He sat there like a dog expecting a rebuke, his teeth revealed in that other grin, which she knew and understood now, a stretched, teeth-showing grin that meant fear.

    'Ben, you must go back to your mother and ask her for your birth certificate. She'll have it, I'm sure. It'd save you all the complications and the questions. You do remember how to get there?'

    'Yes, I know that.'

    'Well, I think you should go soon. Perhaps tomorrow?'

    Ben's eyes did not leave her face, taking in every little move- ment of eyes, mouth, her smile, her insistence. It was not the first time she had told him to go home to find his mother. He did not want to. But if she said he must... For him what was difficult was this: here there was friendship for him, warmth, kindness, and here, too, insistence that he must expose himself to pain and confusion, and danger. Ben's eyes did not leave that face, that smiling face, for him at this moment the bewildering face of the world.

    'You see, Ben, I have to live on my pension. I have only so much money to live on. I want to help you. But if you got some money — that office would give you money — and that would help me. Do you understand, Ben?' Yes, he did. He knew money. He had learned that hard lesson. Without money you did not eat.

    And now, as if it was no great thing she wanted him to do, just a little thing, she said, 'Good, then that is settled.'

    She got up. 'Look, I've got something I think would be just right for you.'

    Folded over a chair was a jacket, which she had found in a charity shop, searching until there was one with wide shoulders. The jacket Ben had on was dirty, and torn, too.

    He took it off. The jacket she had found fitted his big shoulders and chest but was loose around the waist. 'Look, you can pull it in.' There was a belt, which she adjusted. And there were trousers, too. 'And now I want you to have a bath, Ben.'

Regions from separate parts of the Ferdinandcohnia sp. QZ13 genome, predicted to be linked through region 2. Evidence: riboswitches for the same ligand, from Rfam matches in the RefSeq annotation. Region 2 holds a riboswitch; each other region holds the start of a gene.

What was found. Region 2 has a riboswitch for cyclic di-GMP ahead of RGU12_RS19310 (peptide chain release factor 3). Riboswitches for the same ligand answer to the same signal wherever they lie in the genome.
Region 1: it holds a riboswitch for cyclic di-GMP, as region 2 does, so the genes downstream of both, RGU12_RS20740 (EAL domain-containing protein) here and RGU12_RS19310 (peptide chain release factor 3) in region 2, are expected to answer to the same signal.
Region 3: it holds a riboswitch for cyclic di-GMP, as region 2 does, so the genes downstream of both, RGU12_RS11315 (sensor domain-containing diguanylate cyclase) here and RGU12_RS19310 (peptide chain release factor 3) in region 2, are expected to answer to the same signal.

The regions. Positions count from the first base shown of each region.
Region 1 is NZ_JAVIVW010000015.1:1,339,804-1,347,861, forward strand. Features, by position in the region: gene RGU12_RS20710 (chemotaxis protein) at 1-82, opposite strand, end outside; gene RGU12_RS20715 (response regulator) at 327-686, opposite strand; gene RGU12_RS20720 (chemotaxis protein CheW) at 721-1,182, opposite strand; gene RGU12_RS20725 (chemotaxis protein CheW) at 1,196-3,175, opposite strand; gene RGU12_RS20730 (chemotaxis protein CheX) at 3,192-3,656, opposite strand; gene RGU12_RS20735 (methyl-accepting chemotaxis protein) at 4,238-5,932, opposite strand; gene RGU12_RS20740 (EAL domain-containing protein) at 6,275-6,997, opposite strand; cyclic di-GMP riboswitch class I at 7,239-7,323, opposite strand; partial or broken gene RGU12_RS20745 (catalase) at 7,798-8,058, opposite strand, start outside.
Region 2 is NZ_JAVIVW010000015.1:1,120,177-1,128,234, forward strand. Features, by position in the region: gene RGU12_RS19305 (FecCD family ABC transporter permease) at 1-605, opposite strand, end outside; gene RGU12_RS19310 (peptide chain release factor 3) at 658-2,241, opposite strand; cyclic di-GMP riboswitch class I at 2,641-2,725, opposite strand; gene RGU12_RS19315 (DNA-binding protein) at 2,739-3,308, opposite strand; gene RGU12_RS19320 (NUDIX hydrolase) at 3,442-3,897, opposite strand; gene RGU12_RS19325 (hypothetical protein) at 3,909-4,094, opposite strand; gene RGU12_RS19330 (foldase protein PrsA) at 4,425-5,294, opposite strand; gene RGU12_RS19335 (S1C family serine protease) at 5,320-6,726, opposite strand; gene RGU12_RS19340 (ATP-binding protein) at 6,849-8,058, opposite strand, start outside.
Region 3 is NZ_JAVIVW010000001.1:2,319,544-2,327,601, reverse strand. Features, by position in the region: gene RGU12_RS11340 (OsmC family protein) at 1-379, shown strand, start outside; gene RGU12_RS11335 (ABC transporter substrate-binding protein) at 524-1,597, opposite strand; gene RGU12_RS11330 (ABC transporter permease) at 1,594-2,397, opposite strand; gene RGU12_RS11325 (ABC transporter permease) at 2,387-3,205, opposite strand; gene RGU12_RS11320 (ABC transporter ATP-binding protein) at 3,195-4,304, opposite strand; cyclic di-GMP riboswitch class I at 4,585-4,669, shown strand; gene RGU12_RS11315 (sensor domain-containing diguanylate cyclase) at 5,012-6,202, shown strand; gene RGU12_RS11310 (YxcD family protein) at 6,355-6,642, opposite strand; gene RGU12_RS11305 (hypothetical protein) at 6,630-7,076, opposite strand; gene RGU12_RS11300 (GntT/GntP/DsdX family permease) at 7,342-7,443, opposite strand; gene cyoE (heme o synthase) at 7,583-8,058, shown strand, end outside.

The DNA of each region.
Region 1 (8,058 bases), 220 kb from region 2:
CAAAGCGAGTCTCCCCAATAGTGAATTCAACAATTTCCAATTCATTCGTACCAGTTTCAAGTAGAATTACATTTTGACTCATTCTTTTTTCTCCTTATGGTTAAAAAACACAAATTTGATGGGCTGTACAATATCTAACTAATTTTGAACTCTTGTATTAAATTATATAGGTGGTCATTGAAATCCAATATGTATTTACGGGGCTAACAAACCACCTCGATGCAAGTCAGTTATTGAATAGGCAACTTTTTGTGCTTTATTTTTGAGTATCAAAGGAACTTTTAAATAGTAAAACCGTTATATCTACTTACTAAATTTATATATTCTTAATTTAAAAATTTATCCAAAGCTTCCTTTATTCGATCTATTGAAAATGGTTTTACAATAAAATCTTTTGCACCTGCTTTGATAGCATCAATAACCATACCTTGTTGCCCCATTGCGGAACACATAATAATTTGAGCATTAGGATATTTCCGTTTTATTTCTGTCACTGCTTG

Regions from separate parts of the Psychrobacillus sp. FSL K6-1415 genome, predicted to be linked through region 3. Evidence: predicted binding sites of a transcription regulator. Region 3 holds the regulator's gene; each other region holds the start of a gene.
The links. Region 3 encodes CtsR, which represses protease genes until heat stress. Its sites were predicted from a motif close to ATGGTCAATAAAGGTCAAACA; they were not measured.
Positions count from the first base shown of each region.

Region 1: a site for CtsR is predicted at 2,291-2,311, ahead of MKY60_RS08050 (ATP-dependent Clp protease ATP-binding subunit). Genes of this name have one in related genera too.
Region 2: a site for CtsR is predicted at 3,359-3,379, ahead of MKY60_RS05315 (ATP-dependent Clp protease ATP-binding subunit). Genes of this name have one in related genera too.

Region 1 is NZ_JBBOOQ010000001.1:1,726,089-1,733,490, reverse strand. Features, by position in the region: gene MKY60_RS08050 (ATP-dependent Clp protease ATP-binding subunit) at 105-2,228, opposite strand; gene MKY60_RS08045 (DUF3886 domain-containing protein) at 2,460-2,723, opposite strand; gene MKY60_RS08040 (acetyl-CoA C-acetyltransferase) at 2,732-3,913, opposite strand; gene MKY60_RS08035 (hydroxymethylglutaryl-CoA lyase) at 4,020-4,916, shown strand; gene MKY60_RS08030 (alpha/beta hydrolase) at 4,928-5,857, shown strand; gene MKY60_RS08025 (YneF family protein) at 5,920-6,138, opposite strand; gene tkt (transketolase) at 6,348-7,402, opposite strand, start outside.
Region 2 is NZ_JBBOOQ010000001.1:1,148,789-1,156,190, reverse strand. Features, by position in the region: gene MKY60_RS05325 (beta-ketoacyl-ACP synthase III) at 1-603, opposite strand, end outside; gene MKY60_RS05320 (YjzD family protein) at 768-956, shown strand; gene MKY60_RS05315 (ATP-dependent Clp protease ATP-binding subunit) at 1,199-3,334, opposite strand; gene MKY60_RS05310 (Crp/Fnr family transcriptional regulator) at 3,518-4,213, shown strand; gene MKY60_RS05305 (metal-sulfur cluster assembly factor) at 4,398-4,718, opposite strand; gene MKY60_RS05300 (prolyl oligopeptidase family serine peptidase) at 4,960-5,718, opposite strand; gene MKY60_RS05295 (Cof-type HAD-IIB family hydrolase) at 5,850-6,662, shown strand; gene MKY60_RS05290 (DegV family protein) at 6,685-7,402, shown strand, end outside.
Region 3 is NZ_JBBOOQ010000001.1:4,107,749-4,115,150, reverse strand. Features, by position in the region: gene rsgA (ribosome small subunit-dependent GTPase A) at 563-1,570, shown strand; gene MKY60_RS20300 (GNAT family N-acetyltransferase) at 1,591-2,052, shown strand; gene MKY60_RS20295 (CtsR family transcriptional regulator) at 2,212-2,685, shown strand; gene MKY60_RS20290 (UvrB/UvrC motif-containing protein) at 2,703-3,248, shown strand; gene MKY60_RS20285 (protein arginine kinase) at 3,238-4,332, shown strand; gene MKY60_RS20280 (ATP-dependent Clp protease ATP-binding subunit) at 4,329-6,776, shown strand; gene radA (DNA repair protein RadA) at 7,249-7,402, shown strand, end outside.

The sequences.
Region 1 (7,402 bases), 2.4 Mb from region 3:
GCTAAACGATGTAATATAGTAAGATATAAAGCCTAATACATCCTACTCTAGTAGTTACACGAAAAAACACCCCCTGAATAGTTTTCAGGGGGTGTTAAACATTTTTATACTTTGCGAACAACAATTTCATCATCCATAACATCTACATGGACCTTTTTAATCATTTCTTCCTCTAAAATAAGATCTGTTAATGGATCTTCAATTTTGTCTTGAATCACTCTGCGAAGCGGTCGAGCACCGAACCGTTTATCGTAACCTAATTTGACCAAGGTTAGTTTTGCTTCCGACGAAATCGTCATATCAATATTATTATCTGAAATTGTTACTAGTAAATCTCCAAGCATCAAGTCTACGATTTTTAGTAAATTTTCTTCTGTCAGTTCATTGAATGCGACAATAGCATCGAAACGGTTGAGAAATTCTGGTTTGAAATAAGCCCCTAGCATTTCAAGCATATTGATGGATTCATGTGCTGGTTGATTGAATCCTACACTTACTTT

He took off the new jacket and his trousers, obedient, watching her all the time.

    'I'm going to put away these trousers, Ben.' She did so. 'And I have got new underpants, and vests.'

    He was standing naked there, watching, while she went next door to a little bathroom. His nostrils flared, taking in the smell of water. Waiting, he checked all the smells in the room, the fading aromas of the good stew, a warm friendly smell; the bread, which smelled like a person; then a rank wild smell — the cat, still watching him; the smell of a slept-in bed, where the covers had been pulled up covering the pillows, which had a different smell. And he listened, too. The lift was silent, behind two walls. There was a rumbling in the sky, but he knew aeroplanes, was not afraid of them. The traffic down there he did not hear at all — he had shut it out of his awareness.

    The old woman came back, and said, 'Now, Ben.' He followed her, clambered into the water, and crouched in it. 'Do sit down,' she said. He hated the submission to the dangerous slipperiness, but now he was sitting in hot water to his waist. He shut his eyes, and with his teeth bared, this time in a grin of resignation, he let her wash him. He knew this washing was something he had to do, from time to time. It was expected of him. In fact he was beginning to enjoy water.